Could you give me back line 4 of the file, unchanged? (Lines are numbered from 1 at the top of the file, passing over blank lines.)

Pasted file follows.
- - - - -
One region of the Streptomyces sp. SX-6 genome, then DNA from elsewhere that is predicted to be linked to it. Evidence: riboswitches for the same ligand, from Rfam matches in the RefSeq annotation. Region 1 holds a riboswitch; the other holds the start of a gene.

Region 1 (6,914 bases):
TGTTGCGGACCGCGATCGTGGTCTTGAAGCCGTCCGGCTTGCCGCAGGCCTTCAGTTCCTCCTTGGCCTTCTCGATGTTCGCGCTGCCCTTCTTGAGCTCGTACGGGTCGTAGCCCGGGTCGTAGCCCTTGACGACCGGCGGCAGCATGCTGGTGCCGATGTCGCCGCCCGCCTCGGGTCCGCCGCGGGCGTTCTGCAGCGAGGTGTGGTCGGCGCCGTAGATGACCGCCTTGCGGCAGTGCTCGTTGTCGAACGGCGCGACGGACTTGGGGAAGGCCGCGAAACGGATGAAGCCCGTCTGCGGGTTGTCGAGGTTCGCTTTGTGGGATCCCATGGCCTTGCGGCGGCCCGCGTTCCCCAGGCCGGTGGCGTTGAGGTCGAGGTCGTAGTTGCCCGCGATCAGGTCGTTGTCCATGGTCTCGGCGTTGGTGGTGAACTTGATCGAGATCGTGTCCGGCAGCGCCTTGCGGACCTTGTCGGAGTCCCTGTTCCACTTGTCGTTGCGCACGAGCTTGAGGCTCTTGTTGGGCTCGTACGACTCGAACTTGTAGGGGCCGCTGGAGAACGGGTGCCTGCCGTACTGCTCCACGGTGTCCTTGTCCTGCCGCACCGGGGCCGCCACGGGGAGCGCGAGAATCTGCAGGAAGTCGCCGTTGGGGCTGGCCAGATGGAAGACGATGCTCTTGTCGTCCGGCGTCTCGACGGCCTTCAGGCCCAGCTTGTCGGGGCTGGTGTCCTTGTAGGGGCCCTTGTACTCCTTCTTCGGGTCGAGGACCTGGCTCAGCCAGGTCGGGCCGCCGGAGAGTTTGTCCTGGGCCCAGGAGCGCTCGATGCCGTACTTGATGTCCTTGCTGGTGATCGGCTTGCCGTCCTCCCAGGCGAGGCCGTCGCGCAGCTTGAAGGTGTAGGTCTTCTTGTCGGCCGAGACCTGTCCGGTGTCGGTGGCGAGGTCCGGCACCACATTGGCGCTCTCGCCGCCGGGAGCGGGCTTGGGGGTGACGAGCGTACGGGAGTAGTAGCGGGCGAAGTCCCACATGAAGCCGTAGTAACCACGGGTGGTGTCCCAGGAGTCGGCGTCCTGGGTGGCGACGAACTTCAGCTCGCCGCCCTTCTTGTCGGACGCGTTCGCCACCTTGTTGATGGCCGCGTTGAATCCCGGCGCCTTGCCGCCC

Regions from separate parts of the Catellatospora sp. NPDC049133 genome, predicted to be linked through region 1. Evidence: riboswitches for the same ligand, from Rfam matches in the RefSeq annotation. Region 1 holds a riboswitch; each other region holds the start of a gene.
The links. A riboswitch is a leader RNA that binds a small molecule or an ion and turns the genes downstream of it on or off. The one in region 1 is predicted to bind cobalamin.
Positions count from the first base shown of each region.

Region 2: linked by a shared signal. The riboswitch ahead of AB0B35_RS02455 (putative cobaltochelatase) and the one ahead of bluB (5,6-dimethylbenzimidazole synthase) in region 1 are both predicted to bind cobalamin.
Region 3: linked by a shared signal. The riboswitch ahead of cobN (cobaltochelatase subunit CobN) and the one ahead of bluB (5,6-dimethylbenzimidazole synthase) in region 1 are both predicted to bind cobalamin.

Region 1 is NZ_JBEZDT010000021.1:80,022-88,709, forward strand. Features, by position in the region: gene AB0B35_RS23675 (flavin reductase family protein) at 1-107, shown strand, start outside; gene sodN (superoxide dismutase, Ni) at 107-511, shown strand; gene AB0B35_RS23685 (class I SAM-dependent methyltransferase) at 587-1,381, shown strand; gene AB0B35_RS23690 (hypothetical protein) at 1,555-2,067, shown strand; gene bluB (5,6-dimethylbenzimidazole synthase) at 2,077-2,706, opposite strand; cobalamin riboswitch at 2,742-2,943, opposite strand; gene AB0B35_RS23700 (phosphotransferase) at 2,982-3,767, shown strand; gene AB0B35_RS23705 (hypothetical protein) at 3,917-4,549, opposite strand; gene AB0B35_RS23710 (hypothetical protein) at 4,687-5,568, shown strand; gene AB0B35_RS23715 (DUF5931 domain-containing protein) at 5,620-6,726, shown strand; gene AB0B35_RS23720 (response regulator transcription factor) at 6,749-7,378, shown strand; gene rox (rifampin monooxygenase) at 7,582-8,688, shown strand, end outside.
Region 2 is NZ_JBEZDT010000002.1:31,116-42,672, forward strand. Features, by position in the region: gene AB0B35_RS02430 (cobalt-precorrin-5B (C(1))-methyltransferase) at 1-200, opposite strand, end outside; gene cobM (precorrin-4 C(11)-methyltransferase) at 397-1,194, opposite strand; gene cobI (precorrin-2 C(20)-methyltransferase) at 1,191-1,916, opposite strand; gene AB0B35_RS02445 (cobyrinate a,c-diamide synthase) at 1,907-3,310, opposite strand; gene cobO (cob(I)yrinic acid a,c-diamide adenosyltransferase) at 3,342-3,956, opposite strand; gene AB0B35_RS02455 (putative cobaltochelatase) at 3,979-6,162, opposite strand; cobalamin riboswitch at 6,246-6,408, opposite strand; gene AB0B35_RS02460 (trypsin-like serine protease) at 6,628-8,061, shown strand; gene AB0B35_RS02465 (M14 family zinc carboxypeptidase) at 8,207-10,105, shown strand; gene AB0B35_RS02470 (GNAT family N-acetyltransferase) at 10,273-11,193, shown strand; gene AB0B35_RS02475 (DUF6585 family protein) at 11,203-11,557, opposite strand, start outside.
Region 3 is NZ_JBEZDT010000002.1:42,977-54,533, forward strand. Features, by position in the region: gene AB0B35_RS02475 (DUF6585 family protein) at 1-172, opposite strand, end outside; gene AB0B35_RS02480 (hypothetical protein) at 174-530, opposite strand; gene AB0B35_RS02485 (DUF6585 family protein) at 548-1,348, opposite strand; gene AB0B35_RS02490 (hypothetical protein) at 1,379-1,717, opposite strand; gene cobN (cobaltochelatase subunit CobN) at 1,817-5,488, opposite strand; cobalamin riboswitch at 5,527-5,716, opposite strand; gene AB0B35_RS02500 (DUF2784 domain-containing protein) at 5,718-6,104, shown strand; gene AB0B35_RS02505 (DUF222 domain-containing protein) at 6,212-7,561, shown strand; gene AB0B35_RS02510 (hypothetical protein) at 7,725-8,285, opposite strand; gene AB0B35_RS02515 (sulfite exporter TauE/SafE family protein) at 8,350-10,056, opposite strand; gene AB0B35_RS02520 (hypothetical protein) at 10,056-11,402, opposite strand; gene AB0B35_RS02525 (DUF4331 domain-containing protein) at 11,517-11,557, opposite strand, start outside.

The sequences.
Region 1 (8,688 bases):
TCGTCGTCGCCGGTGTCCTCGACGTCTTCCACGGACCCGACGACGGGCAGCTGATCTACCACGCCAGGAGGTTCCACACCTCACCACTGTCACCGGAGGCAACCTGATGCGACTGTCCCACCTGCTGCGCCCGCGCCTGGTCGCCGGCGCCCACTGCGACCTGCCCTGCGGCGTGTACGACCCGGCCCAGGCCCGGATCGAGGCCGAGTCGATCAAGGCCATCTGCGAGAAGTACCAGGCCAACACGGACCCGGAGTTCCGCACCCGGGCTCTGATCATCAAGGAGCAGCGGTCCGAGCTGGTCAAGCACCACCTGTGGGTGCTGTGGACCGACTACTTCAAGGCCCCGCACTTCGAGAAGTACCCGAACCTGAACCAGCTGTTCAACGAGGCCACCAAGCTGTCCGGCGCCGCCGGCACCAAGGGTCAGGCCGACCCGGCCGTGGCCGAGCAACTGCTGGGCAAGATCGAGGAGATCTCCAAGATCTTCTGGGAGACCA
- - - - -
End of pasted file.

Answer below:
Regions from separate parts of the Catellatospora sp. NPDC049133 genome, predicted to be linked through region 1. Evidence: riboswitches for the same ligand, from Rfam matches in the RefSeq annotation. Region 1 holds a riboswitch; each other region holds the start of a gene.